Morgan Watkins is SPJ’s summer Pulliam/Kilgore Freedom of Information intern and a University of Florida student. Reach her by email (mwatkins@spj.org) or connect with her on Twitter (@morganwatkins26).

 

FOI DAILY DOSE: 2012 spending bill’s open gov effects, RCFP involved in Ohio real estate records case

2012 spending bill includes boons, obstacles for transparency

The House Financial Services and General Government Appropriations subcommittee approved its spending measure for the 2012 fiscal year Thursday.

The bill shifts the Electronic Government Fund into the General Service Administration’s Office of Citizen Services and Innovative Technologies, which handles government IT work such as the management of USA.gov.

The E-Gov Fund supports open government websites like Data.gov, and the bill would give OCSIT $50 million for the 2012 fiscal year. This is a $7.8 million increase from the 2011 funding for both OCSIT and the E-Gov Fund, but it is $20.5 million less than their combined budgets in the 2010 fiscal year.

The bill would also forbid the Consumer Product Safety Commission from spending money on its consumer product safety database, which it was required to create after a 2008 law responding to several major product recalls.

This could make it easier to conceal safety risks in consumer products, according to OMB Watch.

The legislation would also forbid agencies from spending money to implement President Obama’s draft executive order that, if he signs it, would make potential federal contractors disclose political contributions to bid on contracts.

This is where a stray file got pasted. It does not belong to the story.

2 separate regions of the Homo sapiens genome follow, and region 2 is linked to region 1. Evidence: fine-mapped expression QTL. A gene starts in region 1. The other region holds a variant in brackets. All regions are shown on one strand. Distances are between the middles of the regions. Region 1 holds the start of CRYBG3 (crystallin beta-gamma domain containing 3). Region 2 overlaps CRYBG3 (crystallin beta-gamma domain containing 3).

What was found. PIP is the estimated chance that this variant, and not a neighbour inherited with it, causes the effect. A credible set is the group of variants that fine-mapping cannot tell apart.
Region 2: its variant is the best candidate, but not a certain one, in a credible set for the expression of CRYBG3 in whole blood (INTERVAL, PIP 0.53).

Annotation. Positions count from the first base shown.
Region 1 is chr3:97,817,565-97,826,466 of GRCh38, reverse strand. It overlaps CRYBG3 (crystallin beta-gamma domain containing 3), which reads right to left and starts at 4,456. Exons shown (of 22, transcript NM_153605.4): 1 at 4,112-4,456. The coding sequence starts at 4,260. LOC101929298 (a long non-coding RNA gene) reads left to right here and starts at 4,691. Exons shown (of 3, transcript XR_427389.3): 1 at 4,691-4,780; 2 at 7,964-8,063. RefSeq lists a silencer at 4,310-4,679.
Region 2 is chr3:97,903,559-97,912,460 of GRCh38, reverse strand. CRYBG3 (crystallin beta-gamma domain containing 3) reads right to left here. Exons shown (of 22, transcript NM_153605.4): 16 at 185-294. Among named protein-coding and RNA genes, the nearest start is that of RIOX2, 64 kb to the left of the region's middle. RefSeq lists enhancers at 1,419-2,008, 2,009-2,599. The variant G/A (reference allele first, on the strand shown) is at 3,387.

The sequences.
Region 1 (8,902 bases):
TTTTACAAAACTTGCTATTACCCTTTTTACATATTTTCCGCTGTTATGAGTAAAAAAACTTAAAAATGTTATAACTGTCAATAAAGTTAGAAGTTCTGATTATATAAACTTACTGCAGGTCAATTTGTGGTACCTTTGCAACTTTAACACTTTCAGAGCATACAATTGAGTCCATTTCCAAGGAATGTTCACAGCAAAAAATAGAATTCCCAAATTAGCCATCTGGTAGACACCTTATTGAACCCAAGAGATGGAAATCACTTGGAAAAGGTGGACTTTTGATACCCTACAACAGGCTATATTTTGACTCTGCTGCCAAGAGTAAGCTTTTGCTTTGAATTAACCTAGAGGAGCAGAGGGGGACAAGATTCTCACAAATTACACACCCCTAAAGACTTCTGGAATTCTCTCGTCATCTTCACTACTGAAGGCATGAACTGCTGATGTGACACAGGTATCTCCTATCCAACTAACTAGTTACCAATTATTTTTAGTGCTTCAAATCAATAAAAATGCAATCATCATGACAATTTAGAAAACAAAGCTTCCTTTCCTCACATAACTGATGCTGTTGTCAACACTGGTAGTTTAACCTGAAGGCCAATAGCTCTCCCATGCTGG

The bill is scheduled for markup by the full House Appropriations Committee on June 23.

RCFP calls for Ohio county to stop overcharging for records

The Reporters Committee for Freedom of the Press filed a friend-of-the-court brief encouraging the Ohio Supreme Court to reject Cuyahoga County’s high copy fees for electronic real estate records.

The county has a $2 per page fee for the Cuyahoga County Recorder’s services when filling electronic records requests for real estate data. The RCFP brief argues that this requirement conflicts with state law and, if upheld by the court, could later become the normal fee structure for other Ohio recorders.

Charging such high fees (prices for some requests could hit the six-figure range) for copying real estate records onto a CD-ROM is unacceptable, RCFP Executive Director Lucy Dalglish said in a press release.

The resources used for an employee to physically photocopy pages versus copying them onto a CD aren’t comparable, and fees should reflect the actual cost of reproducing records, according to Dalglish.

Cuyahoga seems to be the only Ohio county where the Recorder requires such high fees for real estate records.

– Morgan Watkins

Morgan Watkins is SPJ’s summer Pulliam/Kilgore Freedom of Information intern and a University of Florida student. Reach her by email (mwatkins@spj.org) or connect with her on Twitter (@morganwatkins26).